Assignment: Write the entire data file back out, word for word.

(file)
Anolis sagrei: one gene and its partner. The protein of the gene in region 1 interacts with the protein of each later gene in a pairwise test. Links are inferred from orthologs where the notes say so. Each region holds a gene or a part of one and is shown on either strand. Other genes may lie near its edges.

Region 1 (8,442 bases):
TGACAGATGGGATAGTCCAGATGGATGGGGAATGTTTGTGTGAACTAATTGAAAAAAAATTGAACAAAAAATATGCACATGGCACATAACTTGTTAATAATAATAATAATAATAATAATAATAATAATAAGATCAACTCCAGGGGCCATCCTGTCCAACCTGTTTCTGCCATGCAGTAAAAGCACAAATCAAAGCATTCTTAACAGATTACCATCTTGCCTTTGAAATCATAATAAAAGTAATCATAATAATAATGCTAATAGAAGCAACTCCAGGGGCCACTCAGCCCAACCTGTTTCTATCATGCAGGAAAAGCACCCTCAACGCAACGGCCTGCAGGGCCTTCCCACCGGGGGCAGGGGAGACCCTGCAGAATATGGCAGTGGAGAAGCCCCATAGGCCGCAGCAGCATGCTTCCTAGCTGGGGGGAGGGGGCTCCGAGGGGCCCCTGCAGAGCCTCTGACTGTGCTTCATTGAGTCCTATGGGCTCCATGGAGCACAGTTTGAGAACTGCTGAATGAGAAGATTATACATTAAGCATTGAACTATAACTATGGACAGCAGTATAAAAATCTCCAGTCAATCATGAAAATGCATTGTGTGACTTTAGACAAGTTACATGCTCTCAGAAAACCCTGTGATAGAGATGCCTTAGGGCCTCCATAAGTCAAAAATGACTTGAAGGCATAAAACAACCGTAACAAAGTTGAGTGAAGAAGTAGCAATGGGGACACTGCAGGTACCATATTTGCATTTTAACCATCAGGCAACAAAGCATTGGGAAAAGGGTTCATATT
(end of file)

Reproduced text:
Anolis sagrei: one gene and its partner. The protein of the gene in region 1 interacts with the protein of each later gene in a pairwise test. Links are inferred from orthologs where the notes say so. Each region holds a gene or a part of one and is shown on either strand. Other genes may lie near its edges.

Region 1 (8,442 bases):
TGACAGATGGGATAGTCCAGATGGATGGGGAATGTTTGTGTGAACTAATTGAAAAAAAATTGAACAAAAAATATGCACATGGCACATAACTTGTTAATAATAATAATAATAATAATAATAATAATAATAAGATCAACTCCAGGGGCCATCCTGTCCAACCTGTTTCTGCCATGCAGTAAAAGCACAAATCAAAGCATTCTTAACAGATTACCATCTTGCCTTTGAAATCATAATAAAAGTAATCATAATAATAATGCTAATAGAAGCAACTCCAGGGGCCACTCAGCCCAACCTGTTTCTATCATGCAGGAAAAGCACCCTCAACGCAACGGCCTGCAGGGCCTTCCCACCGGGGGCAGGGGAGACCCTGCAGAATATGGCAGTGGAGAAGCCCCATAGGCCGCAGCAGCATGCTTCCTAGCTGGGGGGAGGGGGCTCCGAGGGGCCCCTGCAGAGCCTCTGACTGTGCTTCATTGAGTCCTATGGGCTCCATGGAGCACAGTTTGAGAACTGCTGAATGAGAAGATTATACATTAAGCATTGAACTATAACTATGGACAGCAGTATAAAAATCTCCAGTCAATCATGAAAATGCATTGTGTGACTTTAGACAAGTTACATGCTCTCAGAAAACCCTGTGATAGAGATGCCTTAGGGCCTCCATAAGTCAAAAATGACTTGAAGGCATAAAACAACCGTAACAAAGTTGAGTGAAGAAGTAGCAATGGGGACACTGCAGGTACCATATTTGCATTTTAACCATCAGGCAACAAAGCATTGGGAAAAGGGTTCATATT